Ever since a team led by Drexel University scientists found the bones of a dinosaur that weighed an estimated 65 tons, researchers have puzzled over how a creature that size got around. Big muscles, for sure. But the finer points of just how big, and where they were attached to the animal's massive bones, are unclear. Drexel students Kristyn Voegele and David McDevitt are trying to solve this ancient mystery with a modern tool: 3-D printing. For starters, they have made a one-tenth scale model of the animal's left foreleg, complete with motors and steel cables to simulate the muscles.
ENTERTAINMENT
November 14, 2015 | By Michael Harrington, Inquirer Staff Writer
It's nice to think that if the dinosaurs had survived that comet (or meteor, or earthquake, or visit from the Rigelian Empire, or whatever did them in) and continued to coexist with us, we'd be pals. That's part of the appeal of Dinotopia , artist and author James Gurney's delightful series about a 19th-century explorer's visiting an island where gentle humans and smart dinos share an idyllic life. The other appealing aspect is Gurney's gorgeous, detailed paintings for the books.
NEWS
November 8, 2015 | By John Timpane, Inquirer Staff Writer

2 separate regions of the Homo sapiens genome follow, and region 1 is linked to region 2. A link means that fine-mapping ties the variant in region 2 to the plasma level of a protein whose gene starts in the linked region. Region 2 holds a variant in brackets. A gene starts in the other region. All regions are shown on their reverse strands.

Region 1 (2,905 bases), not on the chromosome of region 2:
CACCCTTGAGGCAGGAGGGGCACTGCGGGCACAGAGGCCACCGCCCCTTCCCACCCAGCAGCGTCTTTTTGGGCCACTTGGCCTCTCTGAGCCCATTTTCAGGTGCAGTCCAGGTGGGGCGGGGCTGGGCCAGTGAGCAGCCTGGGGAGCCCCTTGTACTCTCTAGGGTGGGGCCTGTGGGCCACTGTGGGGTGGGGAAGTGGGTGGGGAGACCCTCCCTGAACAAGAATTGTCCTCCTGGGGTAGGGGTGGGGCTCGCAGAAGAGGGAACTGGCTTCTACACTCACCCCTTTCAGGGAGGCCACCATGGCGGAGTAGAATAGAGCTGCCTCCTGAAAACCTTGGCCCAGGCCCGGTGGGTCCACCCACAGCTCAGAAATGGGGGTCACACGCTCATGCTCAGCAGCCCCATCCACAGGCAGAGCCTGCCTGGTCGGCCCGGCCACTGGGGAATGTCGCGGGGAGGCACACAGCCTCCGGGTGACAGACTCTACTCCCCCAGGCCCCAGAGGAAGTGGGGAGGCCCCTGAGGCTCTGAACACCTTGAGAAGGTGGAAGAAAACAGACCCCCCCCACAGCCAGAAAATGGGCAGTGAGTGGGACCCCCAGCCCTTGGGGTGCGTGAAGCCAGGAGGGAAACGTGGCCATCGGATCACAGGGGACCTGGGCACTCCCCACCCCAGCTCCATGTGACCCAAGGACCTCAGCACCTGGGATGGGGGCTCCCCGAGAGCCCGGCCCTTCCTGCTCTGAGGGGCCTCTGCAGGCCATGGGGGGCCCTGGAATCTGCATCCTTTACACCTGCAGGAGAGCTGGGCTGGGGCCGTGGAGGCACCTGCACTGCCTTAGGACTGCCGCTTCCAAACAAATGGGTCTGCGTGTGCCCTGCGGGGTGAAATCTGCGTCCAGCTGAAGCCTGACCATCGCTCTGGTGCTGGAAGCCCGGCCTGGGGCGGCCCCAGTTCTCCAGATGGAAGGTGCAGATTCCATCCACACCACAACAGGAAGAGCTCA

Wait a minute . . . what? . . . Dark matter may have helped kill off the dinosaurs? Maybe. That theory is part of Lisa Randall's new book, Dark Matter and the Dinosaurs: The Astounding Interconnectedness of the Universe (Ecco, 432 pp., $29.99). Randall is the Frank B. Baird Jr. Professor of Science at Harvard University and a wonderful writer about science. She appears at the Free Library at 7:30 p.m. Monday. Dark matter is the intriguing but invisible matter that makes up as much as 85 percent of the universe.
ENTERTAINMENT
June 30, 2015 | By Howard Gensler
THE DINOSAURS of "Jurassic World" mauled a talking teddy bear at the box office this past weekend. Then again, so did an 11-year-old girl. Seth MacFarlane 's "Ted 2" opened far under expectations with $32.9 million, according to Rentrak estimates yesterday, ceding the top two spots to holdovers "Jurassic World" and "Inside Out. " "Jurassic" narrowly held the top spot for the third weekend in a row with a mighty $54.2 million, pushing it...
1 | 2 | 3 | 4 | 5 | Next »
|
|
|
|
|